Opening Hours: Tuesday-Saturday 12.30 – 1.15pm (last order: 1.30pm) ; 7.30 – 8.30pm (last order: 8.45pm)

Food: 9/10
Ambience: 4/5
Service: 5/5
Total: 18/20 [Based on visit in March 2010]

Nathan Outlaw Restaurant, Rock, United Kingdom

It was Nathan Outlaw’s restaurant in Fowey that finished off my Cornwall gourmet trip on a high in 2009, and so in 2010 I have once again chosen Nathan for the grande finale of this year’s SW England foodie tour with my friends Darcy and Bob from the US. I felt this was an appropriate choice given that Darcy was a lover of seafood, and I knew that I couldn’t go far wrong with Nathan with his forte in seafood cooking and his use of local produce – being by the sea really helps!

As the Marina Villa hotel in Fowey was sold off, once again Nathan had to find a new venue to move to. He already has the Seafood & Grill at St Enodoc Hotel in Rock since middle of 2009, so it’s a natural choice to move his flagship restaurant to the same place. For those who are not familiar with the geography of SW England, Rock is in North Cornwall and is located on the opposite side of the Camel Estuary to Padstow. It’s a tough place to be competing with Rick Stein’s well-known seafood empire which dominates Padstow.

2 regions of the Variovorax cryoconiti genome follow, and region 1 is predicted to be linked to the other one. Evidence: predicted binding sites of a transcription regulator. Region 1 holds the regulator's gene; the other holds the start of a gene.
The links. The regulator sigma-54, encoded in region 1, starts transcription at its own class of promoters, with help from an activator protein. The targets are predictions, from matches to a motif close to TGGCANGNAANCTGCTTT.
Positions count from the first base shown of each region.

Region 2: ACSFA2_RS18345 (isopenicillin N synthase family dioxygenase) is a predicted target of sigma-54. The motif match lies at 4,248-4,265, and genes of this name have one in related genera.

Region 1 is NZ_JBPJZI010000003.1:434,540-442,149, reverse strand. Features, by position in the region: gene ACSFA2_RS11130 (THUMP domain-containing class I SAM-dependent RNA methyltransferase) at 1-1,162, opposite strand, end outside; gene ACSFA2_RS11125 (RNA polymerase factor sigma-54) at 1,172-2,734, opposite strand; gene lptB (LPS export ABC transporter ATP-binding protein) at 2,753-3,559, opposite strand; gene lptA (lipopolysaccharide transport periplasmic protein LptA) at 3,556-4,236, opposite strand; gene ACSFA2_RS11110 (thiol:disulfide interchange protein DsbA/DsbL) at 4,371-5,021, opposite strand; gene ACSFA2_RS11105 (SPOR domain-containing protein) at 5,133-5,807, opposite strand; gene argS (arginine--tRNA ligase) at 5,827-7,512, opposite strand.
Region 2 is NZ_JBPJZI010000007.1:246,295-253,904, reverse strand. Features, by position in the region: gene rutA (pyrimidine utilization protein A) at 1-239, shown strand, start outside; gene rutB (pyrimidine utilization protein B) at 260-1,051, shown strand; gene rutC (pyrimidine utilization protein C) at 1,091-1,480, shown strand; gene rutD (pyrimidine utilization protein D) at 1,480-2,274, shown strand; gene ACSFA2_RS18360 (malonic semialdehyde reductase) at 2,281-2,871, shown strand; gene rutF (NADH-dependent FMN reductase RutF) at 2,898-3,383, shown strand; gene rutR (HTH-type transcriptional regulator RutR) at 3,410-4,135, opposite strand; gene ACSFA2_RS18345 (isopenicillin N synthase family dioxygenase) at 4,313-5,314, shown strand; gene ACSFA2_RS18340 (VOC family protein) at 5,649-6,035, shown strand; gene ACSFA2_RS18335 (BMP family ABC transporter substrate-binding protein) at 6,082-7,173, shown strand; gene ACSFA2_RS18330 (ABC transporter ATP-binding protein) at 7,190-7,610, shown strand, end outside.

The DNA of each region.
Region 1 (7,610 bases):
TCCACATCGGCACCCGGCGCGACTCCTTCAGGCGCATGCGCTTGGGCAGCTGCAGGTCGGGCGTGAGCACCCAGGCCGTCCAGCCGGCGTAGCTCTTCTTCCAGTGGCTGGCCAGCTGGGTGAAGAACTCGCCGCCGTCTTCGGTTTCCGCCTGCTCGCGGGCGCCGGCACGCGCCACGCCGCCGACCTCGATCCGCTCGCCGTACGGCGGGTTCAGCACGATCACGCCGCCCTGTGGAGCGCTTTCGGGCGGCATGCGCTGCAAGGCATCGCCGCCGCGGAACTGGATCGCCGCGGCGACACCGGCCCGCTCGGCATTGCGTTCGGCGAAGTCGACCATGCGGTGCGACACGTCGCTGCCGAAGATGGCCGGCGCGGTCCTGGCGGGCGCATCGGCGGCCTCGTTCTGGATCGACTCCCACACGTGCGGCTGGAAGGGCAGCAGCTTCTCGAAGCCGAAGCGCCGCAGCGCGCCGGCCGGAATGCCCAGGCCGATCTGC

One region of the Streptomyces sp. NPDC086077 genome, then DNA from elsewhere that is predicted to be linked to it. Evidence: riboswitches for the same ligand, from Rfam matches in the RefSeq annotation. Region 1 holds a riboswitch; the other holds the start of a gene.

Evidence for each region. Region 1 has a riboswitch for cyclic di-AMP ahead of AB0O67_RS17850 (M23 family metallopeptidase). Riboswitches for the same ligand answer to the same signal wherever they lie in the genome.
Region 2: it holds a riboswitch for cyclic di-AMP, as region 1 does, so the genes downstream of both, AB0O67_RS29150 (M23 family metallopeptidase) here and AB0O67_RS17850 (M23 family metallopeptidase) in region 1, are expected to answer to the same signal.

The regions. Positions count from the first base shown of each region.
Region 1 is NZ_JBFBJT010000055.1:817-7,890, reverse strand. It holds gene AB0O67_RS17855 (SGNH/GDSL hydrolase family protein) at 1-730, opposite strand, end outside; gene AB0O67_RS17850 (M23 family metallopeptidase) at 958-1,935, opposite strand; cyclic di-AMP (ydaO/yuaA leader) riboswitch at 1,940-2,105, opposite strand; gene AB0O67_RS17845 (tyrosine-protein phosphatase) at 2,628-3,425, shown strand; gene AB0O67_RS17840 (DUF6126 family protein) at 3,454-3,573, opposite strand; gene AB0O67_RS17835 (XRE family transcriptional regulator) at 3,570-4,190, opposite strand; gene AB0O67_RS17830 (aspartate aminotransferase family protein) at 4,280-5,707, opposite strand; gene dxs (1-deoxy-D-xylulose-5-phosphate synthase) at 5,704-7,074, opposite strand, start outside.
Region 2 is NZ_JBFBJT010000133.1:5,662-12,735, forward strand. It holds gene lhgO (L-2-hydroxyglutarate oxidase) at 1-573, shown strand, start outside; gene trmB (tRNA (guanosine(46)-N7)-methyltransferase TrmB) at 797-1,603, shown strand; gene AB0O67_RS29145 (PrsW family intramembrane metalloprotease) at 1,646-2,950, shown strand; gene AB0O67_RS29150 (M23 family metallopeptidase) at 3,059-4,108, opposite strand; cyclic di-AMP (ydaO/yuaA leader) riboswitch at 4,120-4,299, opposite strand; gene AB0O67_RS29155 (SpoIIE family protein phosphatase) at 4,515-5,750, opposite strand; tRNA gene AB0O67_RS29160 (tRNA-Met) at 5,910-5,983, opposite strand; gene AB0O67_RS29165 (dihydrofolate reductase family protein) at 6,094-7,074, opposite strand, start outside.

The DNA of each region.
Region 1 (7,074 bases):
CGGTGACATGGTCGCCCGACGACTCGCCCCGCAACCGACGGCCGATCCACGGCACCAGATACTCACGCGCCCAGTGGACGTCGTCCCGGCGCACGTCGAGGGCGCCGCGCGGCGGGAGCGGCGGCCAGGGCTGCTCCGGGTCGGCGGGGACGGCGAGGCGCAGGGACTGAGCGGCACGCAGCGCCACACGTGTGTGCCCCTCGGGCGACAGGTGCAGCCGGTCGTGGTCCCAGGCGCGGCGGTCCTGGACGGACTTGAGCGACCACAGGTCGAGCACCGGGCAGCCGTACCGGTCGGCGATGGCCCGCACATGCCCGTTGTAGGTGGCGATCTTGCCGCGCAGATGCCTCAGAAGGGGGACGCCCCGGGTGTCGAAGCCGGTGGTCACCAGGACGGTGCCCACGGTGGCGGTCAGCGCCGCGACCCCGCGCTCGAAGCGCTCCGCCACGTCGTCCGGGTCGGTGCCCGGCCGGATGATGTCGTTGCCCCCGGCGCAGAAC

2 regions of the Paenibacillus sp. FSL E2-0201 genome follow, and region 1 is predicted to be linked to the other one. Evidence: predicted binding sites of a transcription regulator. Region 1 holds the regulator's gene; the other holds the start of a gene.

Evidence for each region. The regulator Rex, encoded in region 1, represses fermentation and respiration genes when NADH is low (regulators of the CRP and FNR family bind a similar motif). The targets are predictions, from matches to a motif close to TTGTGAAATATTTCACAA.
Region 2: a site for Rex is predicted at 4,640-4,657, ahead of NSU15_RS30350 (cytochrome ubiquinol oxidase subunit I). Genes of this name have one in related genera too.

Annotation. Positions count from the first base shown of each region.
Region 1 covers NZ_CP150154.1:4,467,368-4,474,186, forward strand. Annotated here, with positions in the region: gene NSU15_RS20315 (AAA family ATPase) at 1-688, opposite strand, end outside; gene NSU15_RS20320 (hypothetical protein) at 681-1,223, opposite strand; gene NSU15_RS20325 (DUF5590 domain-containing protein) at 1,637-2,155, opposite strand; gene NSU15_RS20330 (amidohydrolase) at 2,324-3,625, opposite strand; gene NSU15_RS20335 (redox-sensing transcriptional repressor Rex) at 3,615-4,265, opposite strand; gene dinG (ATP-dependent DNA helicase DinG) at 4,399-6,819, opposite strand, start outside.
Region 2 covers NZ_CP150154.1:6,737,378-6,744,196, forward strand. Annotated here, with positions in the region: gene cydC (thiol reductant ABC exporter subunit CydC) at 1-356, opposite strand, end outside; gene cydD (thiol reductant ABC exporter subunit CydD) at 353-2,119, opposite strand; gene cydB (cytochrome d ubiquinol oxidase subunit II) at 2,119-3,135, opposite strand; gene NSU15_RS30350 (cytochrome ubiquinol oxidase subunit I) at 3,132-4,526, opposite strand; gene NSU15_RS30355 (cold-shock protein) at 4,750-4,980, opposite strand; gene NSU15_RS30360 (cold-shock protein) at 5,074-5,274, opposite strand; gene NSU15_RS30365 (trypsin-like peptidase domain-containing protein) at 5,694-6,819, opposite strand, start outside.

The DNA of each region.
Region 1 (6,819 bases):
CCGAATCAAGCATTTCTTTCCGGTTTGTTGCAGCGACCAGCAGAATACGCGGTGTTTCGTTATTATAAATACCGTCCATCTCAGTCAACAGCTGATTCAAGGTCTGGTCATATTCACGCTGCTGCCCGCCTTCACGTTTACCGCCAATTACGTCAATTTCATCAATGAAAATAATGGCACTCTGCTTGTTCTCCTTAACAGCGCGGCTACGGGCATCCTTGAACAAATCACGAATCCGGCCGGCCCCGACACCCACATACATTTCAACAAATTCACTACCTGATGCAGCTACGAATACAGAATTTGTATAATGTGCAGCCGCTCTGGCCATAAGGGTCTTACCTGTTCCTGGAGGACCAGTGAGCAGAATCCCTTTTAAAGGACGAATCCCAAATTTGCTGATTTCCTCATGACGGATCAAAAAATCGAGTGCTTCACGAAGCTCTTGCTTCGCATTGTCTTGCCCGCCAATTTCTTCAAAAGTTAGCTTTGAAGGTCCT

The restaurant in Rock had only opened for about 4 weeks when we visited, so certain things still needed to be ironed out, even though most of the staff followed Nathan’s footstep from Fowey to Rock. The sommelier might not be completely familiar with his wines, but he was certainly knowledgeable, and recommended a very nice bottle of Austrian white wine, after I set out the rules of “no Chablis, no Riesling” for the evening. He was even prepared to open a new bottle to let us try a bit first, as I am not a fan of Austrian wine generally – but this was a clever move for him as the wine was light and refreshing, and so we ended up with the bottle to go with the meal.